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Speaker Spotlight: Masquerade Media president Dayan Paul thinks the female gaming audience is still underserved

Pocket Gamer Connects Seattle 2019 will take place on May 13th to 14th.
Speaker Spotlight: Masquerade Media president Dayan Paul thinks the female gaming audience is still underserved
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Pocket Gamer Connects Seattle 2019 will take place on May 13th to 14th. To give you a taste of what to expect, we'll regularly be publishing interviews with the speakers at the show.

For more details on PGC Seattle and to book a ticket, head to the website here.

We're talking to Masquerade Media president Dayan Paul today, ahead of his session on the underserved market of female gamers.

With a background in directing, writing, animation and entrepreneurship, Dayan's latest project is making the most of an increasingly-female mobile gaming audience with his New York-based game studio Masquerade Media. Tell us a bit about the company.

Dayan Paul: Our company creates games for the dominant female player base on mobile games. Women are now 65 per cent of the mobile game market and growing, and the content we create goes beyond the stereotypes of what female players expect in games.

What does your role entail?

As president of Masquerade Media, I’m responsible for business relations, and keeping the company afloat, but since we are a small company I am also very hands-on when it comes to game design, as well as the artistic aspects of game creation. So it’s sort of like a producer role as well since I’m in charge of directing the content of our games.

Why did you want to work in the games industry?

After graduating from art school, I wanted to take my talents into interactive worlds. I began exploring interactive media in graduate school and did consulting work for a variety of interactive projects, my favourite of which were games.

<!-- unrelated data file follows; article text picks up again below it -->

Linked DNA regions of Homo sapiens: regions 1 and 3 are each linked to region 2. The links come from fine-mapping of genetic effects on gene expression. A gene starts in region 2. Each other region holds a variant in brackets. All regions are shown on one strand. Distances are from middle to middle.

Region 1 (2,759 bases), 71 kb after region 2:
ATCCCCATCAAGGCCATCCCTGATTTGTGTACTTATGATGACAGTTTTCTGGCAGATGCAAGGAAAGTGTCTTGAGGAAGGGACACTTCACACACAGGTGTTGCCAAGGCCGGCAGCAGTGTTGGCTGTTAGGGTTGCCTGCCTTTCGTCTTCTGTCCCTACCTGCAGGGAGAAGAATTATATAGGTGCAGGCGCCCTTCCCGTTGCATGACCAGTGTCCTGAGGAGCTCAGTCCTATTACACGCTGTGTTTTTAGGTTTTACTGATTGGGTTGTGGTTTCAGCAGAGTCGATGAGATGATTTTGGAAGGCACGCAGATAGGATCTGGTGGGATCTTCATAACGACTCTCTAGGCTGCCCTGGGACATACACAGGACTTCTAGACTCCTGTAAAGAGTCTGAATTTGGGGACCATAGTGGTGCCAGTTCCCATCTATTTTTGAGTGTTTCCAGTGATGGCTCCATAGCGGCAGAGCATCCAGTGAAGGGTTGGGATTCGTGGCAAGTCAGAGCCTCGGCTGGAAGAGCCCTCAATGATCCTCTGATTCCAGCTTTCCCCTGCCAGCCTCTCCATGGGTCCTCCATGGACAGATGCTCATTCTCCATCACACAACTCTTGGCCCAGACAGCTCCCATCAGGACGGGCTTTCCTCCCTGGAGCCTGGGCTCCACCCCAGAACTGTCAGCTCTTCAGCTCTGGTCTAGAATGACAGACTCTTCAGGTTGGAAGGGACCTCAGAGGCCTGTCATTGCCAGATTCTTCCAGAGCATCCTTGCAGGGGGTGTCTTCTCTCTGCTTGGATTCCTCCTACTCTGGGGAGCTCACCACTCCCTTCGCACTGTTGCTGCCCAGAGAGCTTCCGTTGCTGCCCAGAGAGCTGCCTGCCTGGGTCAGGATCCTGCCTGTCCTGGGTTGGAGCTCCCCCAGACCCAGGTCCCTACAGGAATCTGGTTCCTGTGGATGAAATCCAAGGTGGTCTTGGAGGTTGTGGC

What advice would you give to anyone looking to get into it?

Be open to locations around the world. The video game world is expanding every year, and more opportunities come up in unexpected places every day.

What are your thoughts on the industry in the last 12 months?

This has been a remarkable year in video games. While larger companies struggle to follow market trends and stay relevant, there are boundless new opportunities for developers around the globe. In past years you would see trends in what I would call the flavour of the week.

This is the year I’ve seen those new technologies and key component merge into highly successful models for growing games.

What major trends do you predict in the next 12 months?

I think the female game community is still underserved. We will see the quality of these types of games go up, and the industry will take these players more seriously.

How has the games industry changed since you started?

Well, that’s sort of an essay in itself. When I stated in the 90s, video games were just starting to make a come back after their downfall in the 80s. The home entertainment consoles were the main thing, and you only saw indie games on PCs, like Doom, which was a huge success of course.

The games were on floppy disks and eventually on CDs, so no online purchasing yet. You didn’t have off the shelf game engines available for free while you were developing. You didn’t have online games or game portals on any sort of mainstream delivery platform, so you kind of had to invent the path.

Which part of the Connects event are you most looking forward to and why?

Well, this is the first one so I’ll have to take a deeper look at what’s there. As a game developer I’m always interested in meeting with publishers, and other developers as well. Talks and panels are always interesting, and I love to meet students looking for worldly advice

Find out more about Pocket Gamer Connects Seattle 2019 on the website.